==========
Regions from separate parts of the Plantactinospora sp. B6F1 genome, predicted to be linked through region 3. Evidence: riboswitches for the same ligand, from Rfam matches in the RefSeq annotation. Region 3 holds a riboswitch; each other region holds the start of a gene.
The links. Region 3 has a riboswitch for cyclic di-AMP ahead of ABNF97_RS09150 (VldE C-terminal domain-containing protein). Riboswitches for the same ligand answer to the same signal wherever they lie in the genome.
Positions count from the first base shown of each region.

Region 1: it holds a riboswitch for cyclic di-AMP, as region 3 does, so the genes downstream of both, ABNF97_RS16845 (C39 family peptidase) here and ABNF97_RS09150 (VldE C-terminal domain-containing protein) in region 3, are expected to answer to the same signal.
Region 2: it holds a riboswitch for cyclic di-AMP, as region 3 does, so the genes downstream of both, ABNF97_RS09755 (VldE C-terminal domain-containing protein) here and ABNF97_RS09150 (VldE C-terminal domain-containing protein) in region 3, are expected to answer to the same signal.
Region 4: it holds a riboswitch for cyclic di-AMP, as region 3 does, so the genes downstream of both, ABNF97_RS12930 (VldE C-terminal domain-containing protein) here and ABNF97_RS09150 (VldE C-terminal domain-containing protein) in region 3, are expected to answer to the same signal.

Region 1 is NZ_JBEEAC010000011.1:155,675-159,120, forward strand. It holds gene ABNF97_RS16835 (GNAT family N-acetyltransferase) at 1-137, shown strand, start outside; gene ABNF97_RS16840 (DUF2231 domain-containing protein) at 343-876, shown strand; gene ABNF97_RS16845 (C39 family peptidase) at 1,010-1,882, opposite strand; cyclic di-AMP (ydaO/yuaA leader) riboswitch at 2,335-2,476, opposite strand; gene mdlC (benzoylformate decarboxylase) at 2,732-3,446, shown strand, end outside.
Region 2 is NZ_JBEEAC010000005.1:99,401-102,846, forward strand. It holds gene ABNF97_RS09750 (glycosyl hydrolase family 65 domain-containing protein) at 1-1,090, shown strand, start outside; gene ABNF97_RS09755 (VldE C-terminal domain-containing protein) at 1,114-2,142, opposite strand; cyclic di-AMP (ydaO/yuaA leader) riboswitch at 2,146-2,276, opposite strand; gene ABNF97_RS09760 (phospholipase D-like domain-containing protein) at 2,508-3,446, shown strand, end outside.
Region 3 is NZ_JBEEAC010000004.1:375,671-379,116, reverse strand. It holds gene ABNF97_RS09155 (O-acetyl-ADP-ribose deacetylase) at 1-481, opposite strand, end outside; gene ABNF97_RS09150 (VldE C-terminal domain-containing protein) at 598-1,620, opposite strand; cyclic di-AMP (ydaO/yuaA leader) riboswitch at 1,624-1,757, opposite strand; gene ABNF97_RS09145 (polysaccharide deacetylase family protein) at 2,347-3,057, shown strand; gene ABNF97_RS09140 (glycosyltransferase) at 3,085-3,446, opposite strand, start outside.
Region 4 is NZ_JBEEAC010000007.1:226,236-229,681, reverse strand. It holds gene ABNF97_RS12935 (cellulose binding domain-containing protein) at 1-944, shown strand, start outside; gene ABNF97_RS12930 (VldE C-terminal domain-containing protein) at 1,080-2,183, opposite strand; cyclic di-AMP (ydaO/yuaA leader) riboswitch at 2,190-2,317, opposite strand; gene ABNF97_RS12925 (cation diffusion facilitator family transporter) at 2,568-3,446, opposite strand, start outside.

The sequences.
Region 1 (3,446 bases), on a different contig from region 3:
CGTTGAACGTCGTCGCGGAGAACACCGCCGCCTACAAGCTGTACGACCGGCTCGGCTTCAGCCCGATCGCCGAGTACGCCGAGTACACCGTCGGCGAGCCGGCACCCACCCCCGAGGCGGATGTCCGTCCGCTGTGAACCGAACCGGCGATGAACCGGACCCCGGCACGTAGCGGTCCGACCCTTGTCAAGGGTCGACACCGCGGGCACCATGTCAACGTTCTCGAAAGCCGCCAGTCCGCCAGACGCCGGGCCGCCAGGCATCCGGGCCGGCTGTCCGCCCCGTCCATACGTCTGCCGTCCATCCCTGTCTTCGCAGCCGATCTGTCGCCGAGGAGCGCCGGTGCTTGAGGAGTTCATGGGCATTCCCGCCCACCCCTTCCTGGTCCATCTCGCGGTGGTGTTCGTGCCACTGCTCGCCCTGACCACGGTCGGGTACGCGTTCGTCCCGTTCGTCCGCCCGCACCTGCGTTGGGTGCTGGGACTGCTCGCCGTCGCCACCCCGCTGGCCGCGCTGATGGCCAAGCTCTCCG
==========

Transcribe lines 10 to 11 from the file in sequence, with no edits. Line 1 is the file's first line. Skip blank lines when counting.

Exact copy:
Region 4 is NZ_JBEEAC010000007.1:226,236-229,681, reverse strand. It holds gene ABNF97_RS12935 (cellulose binding domain-containing protein) at 1-944, shown strand, start outside; gene ABNF97_RS12930 (VldE C-terminal domain-containing protein) at 1,080-2,183, opposite strand; cyclic di-AMP (ydaO/yuaA leader) riboswitch at 2,190-2,317, opposite strand; gene ABNF97_RS12925 (cation diffusion facilitator family transporter) at 2,568-3,446, opposite strand, start outside.

The sequences.